It’s 2010– and a new decade around the world. Here are a few photos of the New Year’s celebration from major cities worldwide. Wherever you may have been at midnight on New Year’s Eve, Jankenpon hopes it was a festive and memorable start to 2010.
Above: New Year’s celebration in Paris. Below: New Year’s celebration in Tokyo.
Above: New Year’s celebration in Beijing. Below: New Year’s celebration in Moscow.
As the year draws to a close, it’s time to say goodbye to 2009 and to the 00’s, a decade that Time Magazine referred to as “The Decade from Hell,” in their cover story on November 24, 2009.
So what happened during the decade? Here are a few reminders:
* Hurricane Katrina, which left 1,500 dead and $100 billion in damages;
* Collapse of the USA housing bubble, which was fueled by lender greed and derivatives;
* Global economic meltdown;
* Terrorist attacks around the world, including the attacks in Mumbai;
* Great Sichuan Earthquake, which killed 70,000 people;
* Cyclone Nargis, which left 150,000 dead in Myanmar;
* Bernie Madoff
To read the full article from Time.com, click here.
Th Global Language Monitor has announced its annual “TOP 10 WORDS” which represent the words that have had the most impact and visibility during the year.
TOP 10 WORDS OF 2009
1. Twitter — The ability to encapsulate human thought in 140 characters
2. Obama — The word stem transforms into scores of new words like ObamaCare
3. H1N1 — The formal (and politically correct) name for Swine Flu
4. Stimulus — The $800 billion aid package meant to help mend the US economy
5. Vampire — Vampires are very much en vogue, now the symbol of unrequited love
6. 2.0 — The 2.0 suffix is attached to the next generation of everything
7. Deficit — Lessons from history are dire warnings here
8. Hadron — Ephemeral particles subject to collision in the Large Hadron Collider
9. Healthcare — The direction of which is the subject of intense debate in the US
10. Transparency — Elusive goal for which many 21st-century governments are striving
The analysis was completed in late November 2009 using GLM’s Predictive Quantities Indicator (PQI), the proprietary algorithm that tracks words and phrases in the media and on the Internet, now including blogs and social media. The words are tracked in relation to frequency, contextual usage and appearance in global media outlets, factoring in long-term trends, short-term changes, momentum and velocity.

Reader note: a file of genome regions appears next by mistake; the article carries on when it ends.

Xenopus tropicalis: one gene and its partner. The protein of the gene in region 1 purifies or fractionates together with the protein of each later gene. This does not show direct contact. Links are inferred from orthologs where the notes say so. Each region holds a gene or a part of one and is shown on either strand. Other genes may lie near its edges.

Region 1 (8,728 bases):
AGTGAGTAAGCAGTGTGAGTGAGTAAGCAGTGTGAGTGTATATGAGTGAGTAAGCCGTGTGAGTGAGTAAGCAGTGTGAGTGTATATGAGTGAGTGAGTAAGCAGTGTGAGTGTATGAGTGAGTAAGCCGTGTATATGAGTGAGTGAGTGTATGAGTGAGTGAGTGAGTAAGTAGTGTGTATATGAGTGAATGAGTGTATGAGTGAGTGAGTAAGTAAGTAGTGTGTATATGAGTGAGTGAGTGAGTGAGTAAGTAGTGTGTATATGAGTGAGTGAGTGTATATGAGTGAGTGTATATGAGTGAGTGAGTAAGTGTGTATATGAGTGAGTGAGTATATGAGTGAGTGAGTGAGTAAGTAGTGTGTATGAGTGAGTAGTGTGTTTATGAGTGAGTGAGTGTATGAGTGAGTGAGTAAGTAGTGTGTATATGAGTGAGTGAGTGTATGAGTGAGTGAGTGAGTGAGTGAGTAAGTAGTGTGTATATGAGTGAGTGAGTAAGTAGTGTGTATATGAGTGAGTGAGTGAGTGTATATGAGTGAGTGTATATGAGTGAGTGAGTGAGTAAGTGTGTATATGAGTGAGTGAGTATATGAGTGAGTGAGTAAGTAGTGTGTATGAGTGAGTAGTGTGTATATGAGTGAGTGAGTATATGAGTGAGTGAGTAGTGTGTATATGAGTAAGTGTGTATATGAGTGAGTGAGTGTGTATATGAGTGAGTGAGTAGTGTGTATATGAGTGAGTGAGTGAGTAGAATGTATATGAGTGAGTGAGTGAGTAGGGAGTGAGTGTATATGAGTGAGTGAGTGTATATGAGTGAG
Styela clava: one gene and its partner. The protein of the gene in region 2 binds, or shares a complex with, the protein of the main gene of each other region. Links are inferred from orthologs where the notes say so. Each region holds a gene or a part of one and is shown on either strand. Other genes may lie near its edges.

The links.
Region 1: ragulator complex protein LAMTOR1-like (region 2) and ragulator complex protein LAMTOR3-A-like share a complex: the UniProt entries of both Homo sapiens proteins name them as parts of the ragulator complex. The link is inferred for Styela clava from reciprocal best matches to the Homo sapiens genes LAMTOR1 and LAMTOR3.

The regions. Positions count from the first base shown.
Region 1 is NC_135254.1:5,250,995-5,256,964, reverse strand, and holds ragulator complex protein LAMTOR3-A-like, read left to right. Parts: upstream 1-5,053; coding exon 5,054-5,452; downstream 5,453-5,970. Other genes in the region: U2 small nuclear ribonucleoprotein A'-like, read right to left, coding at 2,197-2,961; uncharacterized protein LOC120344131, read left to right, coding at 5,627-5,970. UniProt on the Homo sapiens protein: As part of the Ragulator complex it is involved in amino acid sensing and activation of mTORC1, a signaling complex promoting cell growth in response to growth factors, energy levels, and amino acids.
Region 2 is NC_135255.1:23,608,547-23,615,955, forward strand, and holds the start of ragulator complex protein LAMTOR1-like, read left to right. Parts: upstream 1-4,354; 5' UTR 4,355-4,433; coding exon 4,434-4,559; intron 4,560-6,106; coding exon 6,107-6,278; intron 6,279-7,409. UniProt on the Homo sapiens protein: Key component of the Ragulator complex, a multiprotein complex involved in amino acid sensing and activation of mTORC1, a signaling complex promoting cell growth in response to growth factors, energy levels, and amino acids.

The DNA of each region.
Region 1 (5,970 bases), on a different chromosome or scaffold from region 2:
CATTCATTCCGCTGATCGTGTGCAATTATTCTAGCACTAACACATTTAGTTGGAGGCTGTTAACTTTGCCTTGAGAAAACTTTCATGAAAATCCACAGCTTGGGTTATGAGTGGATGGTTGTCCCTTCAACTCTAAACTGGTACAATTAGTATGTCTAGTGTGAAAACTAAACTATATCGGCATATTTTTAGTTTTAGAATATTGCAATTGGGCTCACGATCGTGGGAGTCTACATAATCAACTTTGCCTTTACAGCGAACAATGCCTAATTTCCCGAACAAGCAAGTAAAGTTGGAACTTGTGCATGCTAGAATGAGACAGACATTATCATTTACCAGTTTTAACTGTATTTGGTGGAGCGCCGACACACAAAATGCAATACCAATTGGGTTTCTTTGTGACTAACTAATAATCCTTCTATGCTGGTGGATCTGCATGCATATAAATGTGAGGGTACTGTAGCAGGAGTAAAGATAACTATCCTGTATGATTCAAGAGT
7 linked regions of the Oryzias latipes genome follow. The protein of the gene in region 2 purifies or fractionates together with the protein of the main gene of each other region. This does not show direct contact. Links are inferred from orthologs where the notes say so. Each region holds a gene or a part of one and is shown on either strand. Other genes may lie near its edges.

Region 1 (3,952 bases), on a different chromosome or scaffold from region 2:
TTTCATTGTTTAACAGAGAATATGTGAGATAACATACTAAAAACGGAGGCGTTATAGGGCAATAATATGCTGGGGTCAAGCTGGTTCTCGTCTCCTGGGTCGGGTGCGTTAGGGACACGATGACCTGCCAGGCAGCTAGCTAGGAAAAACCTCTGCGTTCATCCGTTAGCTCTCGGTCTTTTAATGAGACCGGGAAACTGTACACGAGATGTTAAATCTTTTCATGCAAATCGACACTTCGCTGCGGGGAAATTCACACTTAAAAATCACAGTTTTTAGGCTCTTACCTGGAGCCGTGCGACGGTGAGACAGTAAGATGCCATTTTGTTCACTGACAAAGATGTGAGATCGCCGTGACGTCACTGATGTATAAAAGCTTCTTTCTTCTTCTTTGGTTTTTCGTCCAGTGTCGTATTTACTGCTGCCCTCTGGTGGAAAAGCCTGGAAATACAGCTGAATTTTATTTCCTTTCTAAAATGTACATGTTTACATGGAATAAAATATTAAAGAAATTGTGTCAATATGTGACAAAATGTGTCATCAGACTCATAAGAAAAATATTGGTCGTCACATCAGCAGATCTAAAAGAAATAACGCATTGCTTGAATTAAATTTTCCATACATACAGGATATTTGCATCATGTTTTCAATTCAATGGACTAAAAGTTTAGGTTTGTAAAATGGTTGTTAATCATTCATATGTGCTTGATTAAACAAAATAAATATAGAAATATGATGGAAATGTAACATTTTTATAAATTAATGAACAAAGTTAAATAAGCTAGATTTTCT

To go to the Global Language Monitor’s official website, click here.
The people of Hawaii and Belgium are celebrating the canonization of St. Damien by Pope Benedict XVI in Rome today. Father Damien de Veuster, a much-beloved and revered figure in Hawaiian history, was elevated to sainthood in a ceremony at St. Peter’s Square, culminating a campaign for sainthood that began shortly after his death in 1889 and was formalized in 1955.
St. Damien gained worldwide recognition for his selfless efforts to help residents of Hawaii with Hansen’s disease who were forced to live in isolation on the remote and wind-swept Kalawao settlement on the Kalaupapa peninsula on the Island of Molokai. From 1873 and until his death from complications from Hansen’s Disease in 1889, St. Damien worked to improve the living conditions and quality of life for individuals with Hansen’s Disease who were forcibly moved to Kalaupapa in an effort to contain the spread of the disease.
Today, St. Damien’s pioneering efforts are viewed as an example in terms of helping address and lift the social stigma associated with disease, including HIV/AIDS.
To go to a previous post with additional details about the life and work of St. Damien, click here.
To read more about St. Damien, visit the official St. Damien of Molokai website from the Diocese of Honolulu, by clicking here.
As most residents of the San Francisco Bay Area know, the San Francisco-Oakland Bay Bridge (which opened in 1939) will be closed to all traffic during the Labor Day weekend in September 2009. During the closure, a 300-foot long double-deck section of the East span will be cut away and permanently removed. In its place, a new double-deck section (already completed and sitting adjacent to the span on Yerba Buena Island) will be moved into place to connect the existing bridge with a short detour. Traffic will flow on the new half-mile detour connecting the East span to the Yerba Buena Tunnel until the new eastern section of the Bay Bridge opens.
This phase of the seismic retrofit effort for the Bay Bridge is reportedly the most complex and technically difficult. The bridge closes at 8:00 PM, Pacific, today, 9/3/09 and will reopen by 5:00 AM, Pacific on Tuesday, 9/7/09.
An estimated 280,000 vehicles pass over the Bay Bridge each day.
Above: Aerial view showing the temporary detour bridge and the “cutaway” section that is poised to replace a section of the existing East bridge connector over the Labor Day weekend.
To learn more about the estimated $7.0 billion Bay Bridge seismic retrofit effort and to watch videos showing the planned work this weekend, go to the official Bay Bridge Informatiob website by clicking here.
Above: An artist’s rendering of the proposed new Eastern span of the Bay Bridge, which is scheduled to open in 2013.